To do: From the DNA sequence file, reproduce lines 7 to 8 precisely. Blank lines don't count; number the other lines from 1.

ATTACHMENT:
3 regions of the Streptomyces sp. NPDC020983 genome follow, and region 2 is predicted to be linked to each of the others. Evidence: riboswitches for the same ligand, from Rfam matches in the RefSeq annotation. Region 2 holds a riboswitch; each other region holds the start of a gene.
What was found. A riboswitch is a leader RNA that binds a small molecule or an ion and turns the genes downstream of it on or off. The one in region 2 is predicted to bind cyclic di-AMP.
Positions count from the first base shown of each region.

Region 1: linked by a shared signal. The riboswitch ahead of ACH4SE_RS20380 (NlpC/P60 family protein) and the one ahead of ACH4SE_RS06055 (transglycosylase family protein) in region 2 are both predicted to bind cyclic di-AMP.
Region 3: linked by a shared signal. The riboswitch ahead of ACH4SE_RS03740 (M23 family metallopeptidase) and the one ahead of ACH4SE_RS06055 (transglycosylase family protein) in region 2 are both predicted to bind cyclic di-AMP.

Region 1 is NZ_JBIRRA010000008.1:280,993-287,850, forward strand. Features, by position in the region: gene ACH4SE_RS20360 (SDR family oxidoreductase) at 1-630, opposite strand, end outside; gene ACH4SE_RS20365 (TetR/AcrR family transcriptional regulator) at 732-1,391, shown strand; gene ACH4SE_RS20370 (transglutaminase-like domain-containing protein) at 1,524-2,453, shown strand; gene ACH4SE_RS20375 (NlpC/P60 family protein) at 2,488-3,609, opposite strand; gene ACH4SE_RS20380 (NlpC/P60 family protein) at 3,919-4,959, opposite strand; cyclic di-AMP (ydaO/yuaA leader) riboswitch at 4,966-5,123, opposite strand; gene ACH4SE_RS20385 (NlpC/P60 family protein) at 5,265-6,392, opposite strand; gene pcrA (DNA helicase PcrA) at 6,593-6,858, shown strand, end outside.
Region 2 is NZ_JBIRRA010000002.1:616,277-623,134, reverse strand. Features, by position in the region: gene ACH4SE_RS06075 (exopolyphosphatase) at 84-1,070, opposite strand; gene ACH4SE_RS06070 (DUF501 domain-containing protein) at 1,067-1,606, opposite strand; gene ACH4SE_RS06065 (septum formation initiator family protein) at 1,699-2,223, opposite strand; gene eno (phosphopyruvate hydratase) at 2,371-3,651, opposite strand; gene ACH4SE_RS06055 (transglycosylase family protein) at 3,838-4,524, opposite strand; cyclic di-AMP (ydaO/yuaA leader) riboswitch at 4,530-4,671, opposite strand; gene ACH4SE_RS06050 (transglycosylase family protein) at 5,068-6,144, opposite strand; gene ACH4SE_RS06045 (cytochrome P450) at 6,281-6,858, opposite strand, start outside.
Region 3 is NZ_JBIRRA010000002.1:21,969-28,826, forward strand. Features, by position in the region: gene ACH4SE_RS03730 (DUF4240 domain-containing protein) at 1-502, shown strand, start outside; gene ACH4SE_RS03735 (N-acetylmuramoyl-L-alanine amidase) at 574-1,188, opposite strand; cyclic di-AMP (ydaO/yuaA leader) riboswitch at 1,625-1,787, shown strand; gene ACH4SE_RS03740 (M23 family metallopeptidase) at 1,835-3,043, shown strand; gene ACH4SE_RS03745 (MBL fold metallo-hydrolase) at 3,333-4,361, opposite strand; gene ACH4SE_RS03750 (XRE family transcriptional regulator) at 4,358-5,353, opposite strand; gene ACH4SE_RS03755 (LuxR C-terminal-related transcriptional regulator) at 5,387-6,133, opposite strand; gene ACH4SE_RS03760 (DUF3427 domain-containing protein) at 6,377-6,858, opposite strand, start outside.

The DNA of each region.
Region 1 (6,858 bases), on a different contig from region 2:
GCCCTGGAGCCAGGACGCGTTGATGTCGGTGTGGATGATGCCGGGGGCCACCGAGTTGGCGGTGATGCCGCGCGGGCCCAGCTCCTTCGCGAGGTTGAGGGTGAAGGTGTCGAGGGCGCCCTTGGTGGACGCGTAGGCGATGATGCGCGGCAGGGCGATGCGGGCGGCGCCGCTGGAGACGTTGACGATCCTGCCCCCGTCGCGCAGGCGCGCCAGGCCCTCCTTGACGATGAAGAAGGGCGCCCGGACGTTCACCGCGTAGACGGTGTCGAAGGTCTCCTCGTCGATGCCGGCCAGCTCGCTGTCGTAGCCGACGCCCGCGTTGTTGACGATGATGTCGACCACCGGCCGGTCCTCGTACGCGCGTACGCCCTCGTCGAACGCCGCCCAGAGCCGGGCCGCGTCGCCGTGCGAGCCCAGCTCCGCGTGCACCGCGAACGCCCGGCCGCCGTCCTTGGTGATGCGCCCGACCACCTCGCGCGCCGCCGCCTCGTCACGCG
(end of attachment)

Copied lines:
Region 2 is NZ_JBIRRA010000002.1:616,277-623,134, reverse strand. Features, by position in the region: gene ACH4SE_RS06075 (exopolyphosphatase) at 84-1,070, opposite strand; gene ACH4SE_RS06070 (DUF501 domain-containing protein) at 1,067-1,606, opposite strand; gene ACH4SE_RS06065 (septum formation initiator family protein) at 1,699-2,223, opposite strand; gene eno (phosphopyruvate hydratase) at 2,371-3,651, opposite strand; gene ACH4SE_RS06055 (transglycosylase family protein) at 3,838-4,524, opposite strand; cyclic di-AMP (ydaO/yuaA leader) riboswitch at 4,530-4,671, opposite strand; gene ACH4SE_RS06050 (transglycosylase family protein) at 5,068-6,144, opposite strand; gene ACH4SE_RS06045 (cytochrome P450) at 6,281-6,858, opposite strand, start outside.
Region 3 is NZ_JBIRRA010000002.1:21,969-28,826, forward strand. Features, by position in the region: gene ACH4SE_RS03730 (DUF4240 domain-containing protein) at 1-502, shown strand, start outside; gene ACH4SE_RS03735 (N-acetylmuramoyl-L-alanine amidase) at 574-1,188, opposite strand; cyclic di-AMP (ydaO/yuaA leader) riboswitch at 1,625-1,787, shown strand; gene ACH4SE_RS03740 (M23 family metallopeptidase) at 1,835-3,043, shown strand; gene ACH4SE_RS03745 (MBL fold metallo-hydrolase) at 3,333-4,361, opposite strand; gene ACH4SE_RS03750 (XRE family transcriptional regulator) at 4,358-5,353, opposite strand; gene ACH4SE_RS03755 (LuxR C-terminal-related transcriptional regulator) at 5,387-6,133, opposite strand; gene ACH4SE_RS03760 (DUF3427 domain-containing protein) at 6,377-6,858, opposite strand, start outside.